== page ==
Structural imaging of the brain with computed tomography (CT), magnetic resonance imaging (MRI), MR angiography, and conventional angiography is capable in identifying areas of parenchymal injury and large vessel occlusion. These imaging modalities, also by using a high-field scanner and electroencephalographic (EEG) examinations, provide information in understanding the pathophysiology of vascular diseases.[6–8]

Functional magnetic resonance imaging (fMRI) is a noninvasive MRI technique, which was also used to map regions of brain activation during motor tasks in stroke patients: it can define abnormal pattern of activation in disease.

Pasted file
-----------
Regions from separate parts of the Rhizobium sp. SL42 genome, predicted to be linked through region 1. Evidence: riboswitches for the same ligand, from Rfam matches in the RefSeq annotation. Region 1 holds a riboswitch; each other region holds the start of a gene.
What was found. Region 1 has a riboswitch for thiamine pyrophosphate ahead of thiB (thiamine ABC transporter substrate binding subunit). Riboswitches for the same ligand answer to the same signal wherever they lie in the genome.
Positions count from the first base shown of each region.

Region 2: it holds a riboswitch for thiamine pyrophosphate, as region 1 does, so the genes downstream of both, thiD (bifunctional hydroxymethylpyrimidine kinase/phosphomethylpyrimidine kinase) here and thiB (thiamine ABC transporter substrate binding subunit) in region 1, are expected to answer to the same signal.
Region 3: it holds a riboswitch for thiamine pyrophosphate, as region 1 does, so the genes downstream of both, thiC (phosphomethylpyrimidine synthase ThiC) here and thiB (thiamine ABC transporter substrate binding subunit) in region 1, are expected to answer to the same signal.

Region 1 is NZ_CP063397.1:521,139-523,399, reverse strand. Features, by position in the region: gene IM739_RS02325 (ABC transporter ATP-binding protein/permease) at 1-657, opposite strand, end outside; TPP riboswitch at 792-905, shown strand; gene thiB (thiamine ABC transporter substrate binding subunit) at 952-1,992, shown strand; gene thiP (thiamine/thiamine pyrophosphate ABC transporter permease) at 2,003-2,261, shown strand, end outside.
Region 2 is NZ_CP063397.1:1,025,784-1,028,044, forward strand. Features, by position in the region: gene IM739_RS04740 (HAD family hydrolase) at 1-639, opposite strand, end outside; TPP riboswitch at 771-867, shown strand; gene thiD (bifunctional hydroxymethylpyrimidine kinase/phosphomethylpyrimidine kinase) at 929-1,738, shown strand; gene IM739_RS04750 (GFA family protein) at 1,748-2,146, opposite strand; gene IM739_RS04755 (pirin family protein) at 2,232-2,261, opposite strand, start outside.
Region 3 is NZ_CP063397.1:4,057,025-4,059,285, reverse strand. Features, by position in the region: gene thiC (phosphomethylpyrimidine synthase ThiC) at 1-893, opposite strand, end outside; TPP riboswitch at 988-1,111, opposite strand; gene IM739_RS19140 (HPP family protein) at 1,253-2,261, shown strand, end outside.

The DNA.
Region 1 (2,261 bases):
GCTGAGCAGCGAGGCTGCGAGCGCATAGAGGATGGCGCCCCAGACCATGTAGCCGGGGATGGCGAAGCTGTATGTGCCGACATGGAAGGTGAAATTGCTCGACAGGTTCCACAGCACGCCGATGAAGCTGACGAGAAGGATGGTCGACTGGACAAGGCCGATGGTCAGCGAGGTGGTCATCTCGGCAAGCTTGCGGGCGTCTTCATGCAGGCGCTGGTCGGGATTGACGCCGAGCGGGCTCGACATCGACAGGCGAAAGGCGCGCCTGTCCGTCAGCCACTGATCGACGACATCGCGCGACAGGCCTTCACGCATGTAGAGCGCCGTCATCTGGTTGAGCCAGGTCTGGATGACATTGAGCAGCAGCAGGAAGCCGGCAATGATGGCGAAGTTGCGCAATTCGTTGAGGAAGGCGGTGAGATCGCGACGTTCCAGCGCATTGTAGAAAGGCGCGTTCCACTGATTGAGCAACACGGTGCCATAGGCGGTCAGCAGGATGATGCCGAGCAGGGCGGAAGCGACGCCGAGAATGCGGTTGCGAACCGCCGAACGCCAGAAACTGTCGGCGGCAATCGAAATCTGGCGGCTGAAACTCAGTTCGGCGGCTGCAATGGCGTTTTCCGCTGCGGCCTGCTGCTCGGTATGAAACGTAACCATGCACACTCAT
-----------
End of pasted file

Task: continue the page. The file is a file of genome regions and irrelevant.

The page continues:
In this case study, by using a high-field MR scanner, we investigated whether such adaptation is demonstrable using fMRI during repeated hand movements in a simple and well-learned motor task. To date, no fMRI case studies in moyamoya patients have been reported.

Case Report

A 40-year-old man presented to our neurorehabilitation unit after suffering a recurrent ischemic stroke. He had a history of tabagism and alcoholism with episodes of pancreatitis; he was, moreover, affected by diabetes mellitus treated with insulin, and borderline hypertension.